Electrical project will impact Indiana farmers crop production
MILFORD, Ind. -- A major project is in the works to improve electrical power throughout Indiana. But to complete the project NIPSCO will be constructing several transmission towers on farmland.
Kip Tom's family has been farming the same land for over 150 years. They have more than 20,000 acres.
But big changes are on the way.
NIPSCO is planning the Reynolds Topeka Project.
It will mean routing a 100-mile long electrical transmission line between Reynolds and Topeka Indiana.
The transmission towers will be constructed on farmland, including land owned by Tom's family.
“We need to make sure the towers are positioned in places that allow us to facilitate irrigating our fields and conducting our farming operations,” said Tom.
But he said for the most part they won’t be and already he’s seeing a decrease in operations.
“Our own studies indicate that we have a loss of $1,000 to $12,000 a year, just around an electrical tower that we’re standing underneath right now," said Tom.
NIPSCO plans to add 11 more to his land.
But landowners do receive compensation.
While Tom said he does understand the need for NIPSCO to strengthen their electrical system, he and other farmers are frustrated the route isn’t along train tracks or highways, places of least impact for landowners.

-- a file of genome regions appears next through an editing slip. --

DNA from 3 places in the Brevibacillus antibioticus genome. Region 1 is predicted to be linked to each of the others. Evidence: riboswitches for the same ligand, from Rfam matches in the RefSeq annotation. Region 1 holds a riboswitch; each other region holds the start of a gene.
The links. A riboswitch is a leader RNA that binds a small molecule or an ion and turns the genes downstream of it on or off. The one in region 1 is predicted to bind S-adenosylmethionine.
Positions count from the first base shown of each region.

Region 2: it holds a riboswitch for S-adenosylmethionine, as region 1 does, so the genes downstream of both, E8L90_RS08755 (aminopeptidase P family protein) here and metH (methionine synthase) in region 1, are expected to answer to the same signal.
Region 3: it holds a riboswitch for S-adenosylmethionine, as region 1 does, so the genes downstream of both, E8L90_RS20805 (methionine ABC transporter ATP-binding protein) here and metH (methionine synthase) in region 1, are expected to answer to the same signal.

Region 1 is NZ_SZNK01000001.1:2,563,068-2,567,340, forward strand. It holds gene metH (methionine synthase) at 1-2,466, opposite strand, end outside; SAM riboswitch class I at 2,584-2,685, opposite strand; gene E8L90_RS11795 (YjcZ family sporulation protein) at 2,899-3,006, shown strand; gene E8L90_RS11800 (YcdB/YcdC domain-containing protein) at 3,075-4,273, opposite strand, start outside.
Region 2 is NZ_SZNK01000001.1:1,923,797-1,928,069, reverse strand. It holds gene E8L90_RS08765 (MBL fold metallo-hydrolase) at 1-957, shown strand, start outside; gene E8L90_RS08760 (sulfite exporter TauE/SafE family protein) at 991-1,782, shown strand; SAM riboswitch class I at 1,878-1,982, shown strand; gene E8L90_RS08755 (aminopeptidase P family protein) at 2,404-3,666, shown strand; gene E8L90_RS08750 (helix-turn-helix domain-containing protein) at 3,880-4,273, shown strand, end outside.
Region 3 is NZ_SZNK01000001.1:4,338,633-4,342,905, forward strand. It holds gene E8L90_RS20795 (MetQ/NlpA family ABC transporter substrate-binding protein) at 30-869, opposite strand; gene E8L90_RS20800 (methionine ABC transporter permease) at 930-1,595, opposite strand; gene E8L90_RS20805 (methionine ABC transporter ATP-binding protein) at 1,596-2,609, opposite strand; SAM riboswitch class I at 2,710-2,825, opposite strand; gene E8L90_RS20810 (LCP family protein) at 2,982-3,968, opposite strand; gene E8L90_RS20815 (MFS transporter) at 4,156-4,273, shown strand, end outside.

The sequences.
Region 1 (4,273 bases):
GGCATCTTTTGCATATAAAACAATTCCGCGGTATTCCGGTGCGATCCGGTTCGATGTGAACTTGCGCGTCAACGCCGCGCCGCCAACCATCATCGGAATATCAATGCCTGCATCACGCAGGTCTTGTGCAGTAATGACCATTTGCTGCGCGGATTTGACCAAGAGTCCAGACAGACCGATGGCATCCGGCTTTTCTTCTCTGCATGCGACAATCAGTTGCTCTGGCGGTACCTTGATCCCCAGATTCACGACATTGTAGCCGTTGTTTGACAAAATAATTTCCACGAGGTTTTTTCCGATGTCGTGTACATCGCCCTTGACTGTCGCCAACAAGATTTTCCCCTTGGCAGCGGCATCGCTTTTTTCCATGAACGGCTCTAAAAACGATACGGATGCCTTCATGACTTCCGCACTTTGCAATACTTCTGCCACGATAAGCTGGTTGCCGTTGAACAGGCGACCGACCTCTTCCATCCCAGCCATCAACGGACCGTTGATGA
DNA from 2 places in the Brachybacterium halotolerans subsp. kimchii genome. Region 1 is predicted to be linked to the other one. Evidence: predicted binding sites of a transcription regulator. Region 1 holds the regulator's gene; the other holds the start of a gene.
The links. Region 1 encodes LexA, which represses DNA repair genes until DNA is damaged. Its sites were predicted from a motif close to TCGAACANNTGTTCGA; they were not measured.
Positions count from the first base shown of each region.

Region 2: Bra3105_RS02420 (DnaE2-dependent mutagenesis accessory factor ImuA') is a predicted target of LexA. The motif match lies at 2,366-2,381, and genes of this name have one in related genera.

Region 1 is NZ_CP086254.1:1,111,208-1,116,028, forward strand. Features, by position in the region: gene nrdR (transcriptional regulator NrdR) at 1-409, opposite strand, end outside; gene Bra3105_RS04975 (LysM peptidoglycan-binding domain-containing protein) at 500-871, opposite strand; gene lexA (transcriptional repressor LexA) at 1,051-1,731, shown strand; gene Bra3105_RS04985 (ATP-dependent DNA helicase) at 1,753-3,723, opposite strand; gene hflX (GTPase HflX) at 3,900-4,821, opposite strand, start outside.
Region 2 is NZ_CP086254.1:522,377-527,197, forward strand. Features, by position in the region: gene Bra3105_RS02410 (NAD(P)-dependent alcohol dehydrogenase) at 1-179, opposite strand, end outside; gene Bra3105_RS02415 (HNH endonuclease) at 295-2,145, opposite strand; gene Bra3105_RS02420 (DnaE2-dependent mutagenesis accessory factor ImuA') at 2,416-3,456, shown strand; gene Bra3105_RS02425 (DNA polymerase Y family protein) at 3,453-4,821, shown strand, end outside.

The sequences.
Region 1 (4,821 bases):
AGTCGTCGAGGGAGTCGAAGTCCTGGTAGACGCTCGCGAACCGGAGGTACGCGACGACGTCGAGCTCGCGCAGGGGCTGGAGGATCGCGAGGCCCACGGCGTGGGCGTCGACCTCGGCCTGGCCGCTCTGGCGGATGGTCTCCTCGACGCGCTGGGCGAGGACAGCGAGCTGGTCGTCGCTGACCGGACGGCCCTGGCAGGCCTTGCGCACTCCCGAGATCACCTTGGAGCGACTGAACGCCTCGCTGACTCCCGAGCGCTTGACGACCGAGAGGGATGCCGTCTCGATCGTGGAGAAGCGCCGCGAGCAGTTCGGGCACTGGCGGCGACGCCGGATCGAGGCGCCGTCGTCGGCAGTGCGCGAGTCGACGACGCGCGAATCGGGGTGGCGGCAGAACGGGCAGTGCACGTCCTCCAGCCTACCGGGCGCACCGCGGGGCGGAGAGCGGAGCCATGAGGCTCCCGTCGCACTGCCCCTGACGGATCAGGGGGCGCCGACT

“There are ways they could have done that here but they chose not to and unfortunately it’s going to be the land owners bearing that impact because of their decision,” Tom said.
NIPSCO says they heard from several landowners and environmentalists before deciding on a route that has the least impact to residents.
“This transmission project is definitely an improvement for the entire Midwest region. It helps strengthen the grid for future reliability,” said NIPSCO Communications Manager Kathleen Szot.
Construction of the Reynolds Topeka Project will begin next year and is expected to take two years to complete.